Dr. Johnson is right. The meaning of the passage is, that his love wants something to mark its sincerity:

“Who seeks for aught in love but love alone.” Steevens. 2 She is herself a dowry.] The quartos read:

She is herself and dower. Steevens. 3 Royal Lear,] So the quarto ; the folio has-Royal king. Steerens

1

I shall not be his wife.

France. Fairest Cordelia, that art mcst rich, being poor; Most choice, forsaken; and most lov'd, despis'd! Thee and thy virtues here I seize upon: Be it lawful, I take up what's cast away. Gods, gods! 'tis strange, that from their cold’st neglect My love should kindle to inflam'd respect.Thy dowerless daughter, king, thrown to my chance, Is queen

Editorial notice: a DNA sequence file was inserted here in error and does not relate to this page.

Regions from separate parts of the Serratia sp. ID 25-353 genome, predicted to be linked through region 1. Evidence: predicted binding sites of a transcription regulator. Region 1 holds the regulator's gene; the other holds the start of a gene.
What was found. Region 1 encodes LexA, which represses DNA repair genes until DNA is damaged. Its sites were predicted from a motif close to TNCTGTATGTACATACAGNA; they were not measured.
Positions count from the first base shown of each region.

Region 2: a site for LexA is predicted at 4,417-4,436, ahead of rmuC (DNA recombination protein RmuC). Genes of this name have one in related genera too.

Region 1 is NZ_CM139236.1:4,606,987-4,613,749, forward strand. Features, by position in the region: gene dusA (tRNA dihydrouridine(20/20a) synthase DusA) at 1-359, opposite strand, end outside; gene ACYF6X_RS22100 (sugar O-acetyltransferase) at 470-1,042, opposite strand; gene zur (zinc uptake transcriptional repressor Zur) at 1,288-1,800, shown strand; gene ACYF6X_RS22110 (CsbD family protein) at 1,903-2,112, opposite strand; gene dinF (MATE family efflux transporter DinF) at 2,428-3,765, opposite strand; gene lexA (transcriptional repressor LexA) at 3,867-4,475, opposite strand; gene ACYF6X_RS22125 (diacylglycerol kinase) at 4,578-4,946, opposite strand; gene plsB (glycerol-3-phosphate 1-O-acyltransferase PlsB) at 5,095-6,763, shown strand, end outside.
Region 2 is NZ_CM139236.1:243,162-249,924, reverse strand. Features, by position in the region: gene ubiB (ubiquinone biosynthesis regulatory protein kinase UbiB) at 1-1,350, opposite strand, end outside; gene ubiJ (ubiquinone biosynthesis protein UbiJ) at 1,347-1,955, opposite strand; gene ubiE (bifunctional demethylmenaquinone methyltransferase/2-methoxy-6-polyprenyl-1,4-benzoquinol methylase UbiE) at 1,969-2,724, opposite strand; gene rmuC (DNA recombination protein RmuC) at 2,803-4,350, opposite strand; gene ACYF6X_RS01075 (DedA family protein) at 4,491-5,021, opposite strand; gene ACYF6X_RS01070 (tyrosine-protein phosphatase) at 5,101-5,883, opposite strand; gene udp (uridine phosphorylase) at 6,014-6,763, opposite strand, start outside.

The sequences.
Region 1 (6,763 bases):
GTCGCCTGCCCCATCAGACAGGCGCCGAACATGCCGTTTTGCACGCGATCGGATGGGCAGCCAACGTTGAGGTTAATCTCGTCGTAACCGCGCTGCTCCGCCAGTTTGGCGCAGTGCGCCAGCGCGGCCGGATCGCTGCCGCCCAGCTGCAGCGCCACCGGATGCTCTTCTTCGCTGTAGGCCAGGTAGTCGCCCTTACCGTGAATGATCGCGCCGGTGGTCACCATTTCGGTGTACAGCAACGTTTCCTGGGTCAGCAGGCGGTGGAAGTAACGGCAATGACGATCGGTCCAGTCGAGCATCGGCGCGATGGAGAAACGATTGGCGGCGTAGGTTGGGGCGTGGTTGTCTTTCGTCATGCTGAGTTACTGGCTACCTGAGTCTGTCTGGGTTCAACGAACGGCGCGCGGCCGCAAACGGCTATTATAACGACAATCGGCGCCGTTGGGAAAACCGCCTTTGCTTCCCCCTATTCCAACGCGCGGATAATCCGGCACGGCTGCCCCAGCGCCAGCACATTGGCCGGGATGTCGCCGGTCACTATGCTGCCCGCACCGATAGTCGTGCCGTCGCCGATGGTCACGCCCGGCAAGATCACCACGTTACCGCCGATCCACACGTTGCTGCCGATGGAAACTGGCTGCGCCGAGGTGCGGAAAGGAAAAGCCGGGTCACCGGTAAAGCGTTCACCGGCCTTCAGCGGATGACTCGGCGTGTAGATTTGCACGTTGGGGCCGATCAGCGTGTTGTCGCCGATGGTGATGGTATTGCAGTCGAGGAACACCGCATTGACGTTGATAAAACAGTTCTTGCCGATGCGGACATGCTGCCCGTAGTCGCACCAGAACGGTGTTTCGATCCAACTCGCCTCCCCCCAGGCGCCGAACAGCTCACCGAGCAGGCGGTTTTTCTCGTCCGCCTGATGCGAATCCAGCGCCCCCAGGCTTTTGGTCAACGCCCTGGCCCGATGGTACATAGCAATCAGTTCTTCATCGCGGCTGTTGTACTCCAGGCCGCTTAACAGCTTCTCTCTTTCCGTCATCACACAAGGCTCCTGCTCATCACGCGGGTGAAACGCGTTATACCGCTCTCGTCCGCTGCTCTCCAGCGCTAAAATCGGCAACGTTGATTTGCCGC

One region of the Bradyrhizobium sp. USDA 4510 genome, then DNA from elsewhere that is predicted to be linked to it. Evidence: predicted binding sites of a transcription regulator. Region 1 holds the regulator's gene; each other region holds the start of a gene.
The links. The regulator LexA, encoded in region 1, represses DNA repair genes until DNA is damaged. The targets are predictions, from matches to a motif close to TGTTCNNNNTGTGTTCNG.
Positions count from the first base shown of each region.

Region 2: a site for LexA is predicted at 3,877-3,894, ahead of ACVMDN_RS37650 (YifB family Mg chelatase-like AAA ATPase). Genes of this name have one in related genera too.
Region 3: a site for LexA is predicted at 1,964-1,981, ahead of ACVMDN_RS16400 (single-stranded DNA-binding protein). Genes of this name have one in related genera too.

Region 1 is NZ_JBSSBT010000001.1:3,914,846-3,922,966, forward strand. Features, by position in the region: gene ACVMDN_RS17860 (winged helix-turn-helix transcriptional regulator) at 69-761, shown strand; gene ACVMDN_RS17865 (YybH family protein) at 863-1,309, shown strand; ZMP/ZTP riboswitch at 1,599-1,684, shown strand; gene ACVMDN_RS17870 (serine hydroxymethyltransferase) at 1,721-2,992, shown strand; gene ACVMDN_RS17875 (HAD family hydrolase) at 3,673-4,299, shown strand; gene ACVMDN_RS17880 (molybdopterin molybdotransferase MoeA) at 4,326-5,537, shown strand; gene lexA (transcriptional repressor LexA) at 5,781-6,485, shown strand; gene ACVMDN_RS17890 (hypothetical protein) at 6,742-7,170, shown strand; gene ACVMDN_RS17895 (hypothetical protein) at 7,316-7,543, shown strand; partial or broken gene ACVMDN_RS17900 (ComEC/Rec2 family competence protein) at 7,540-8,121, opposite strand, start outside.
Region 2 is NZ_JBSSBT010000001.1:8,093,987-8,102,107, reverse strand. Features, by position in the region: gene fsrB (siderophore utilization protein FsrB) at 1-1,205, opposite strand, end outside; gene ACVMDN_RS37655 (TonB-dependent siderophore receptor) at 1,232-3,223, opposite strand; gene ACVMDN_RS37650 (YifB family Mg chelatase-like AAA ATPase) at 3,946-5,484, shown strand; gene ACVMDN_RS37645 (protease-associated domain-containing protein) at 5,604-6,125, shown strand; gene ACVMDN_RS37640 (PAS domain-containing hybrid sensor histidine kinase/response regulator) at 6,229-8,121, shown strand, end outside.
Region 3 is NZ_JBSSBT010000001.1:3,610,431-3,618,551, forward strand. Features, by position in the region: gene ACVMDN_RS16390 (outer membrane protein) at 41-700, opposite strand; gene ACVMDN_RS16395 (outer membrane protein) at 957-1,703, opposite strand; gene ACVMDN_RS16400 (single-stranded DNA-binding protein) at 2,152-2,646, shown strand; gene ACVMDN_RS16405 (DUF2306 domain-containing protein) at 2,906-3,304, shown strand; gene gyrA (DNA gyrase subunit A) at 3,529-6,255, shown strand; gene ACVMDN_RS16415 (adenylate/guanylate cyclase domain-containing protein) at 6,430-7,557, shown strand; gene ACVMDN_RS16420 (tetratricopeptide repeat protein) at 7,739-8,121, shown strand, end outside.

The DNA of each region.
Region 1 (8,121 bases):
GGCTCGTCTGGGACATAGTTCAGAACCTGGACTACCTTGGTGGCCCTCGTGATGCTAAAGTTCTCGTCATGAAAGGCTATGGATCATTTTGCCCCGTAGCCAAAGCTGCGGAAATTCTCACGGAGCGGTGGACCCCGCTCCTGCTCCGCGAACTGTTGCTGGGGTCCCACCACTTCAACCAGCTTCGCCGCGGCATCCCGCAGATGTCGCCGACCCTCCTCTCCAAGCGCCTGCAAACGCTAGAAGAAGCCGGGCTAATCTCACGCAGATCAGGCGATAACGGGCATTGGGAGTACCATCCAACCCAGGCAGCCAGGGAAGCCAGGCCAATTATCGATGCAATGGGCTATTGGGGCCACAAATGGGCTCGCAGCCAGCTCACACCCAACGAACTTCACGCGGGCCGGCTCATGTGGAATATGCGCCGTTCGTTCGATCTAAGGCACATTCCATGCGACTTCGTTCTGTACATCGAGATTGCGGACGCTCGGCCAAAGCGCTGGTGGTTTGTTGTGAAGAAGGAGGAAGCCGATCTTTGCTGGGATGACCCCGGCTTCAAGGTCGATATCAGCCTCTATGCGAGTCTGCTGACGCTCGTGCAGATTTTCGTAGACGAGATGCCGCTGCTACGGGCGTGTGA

of

us, of ours, and our fair France:
Not all the dukes of wat'rish Burgundy
Shall buy this unpriz'd precious maid of me.-
Bid them farewel, Cordelia, though unkind:
Thou losest here,4 a better where to find.

Lear. Thou hast her, France : let her be thine; for we
Have no such daughter, nor shall ever see
That face of hers again :—Therefore be gone,
Without our grace, our love, our benizon.-
Come, noble Burgundy.
[Flourish. Exeunt LEAR, Bur. CORN. ALB:

Glo. and Attendants.
France. Bid farewel to your sisters.

Cor. The jewels5 of our father, with wash'd eyes
Cordelia leaves you: I know you what you are ;
And, like a sister, am most loth to call
Your faults, as they are nam'd. Use well our father:6
To your professed bosoms? I commit him:
But yet, alas! stood I within his grace,,

4 Thou losest here,] Here and where have the power of nourts: Thou losest this residence to find a better residence in another place.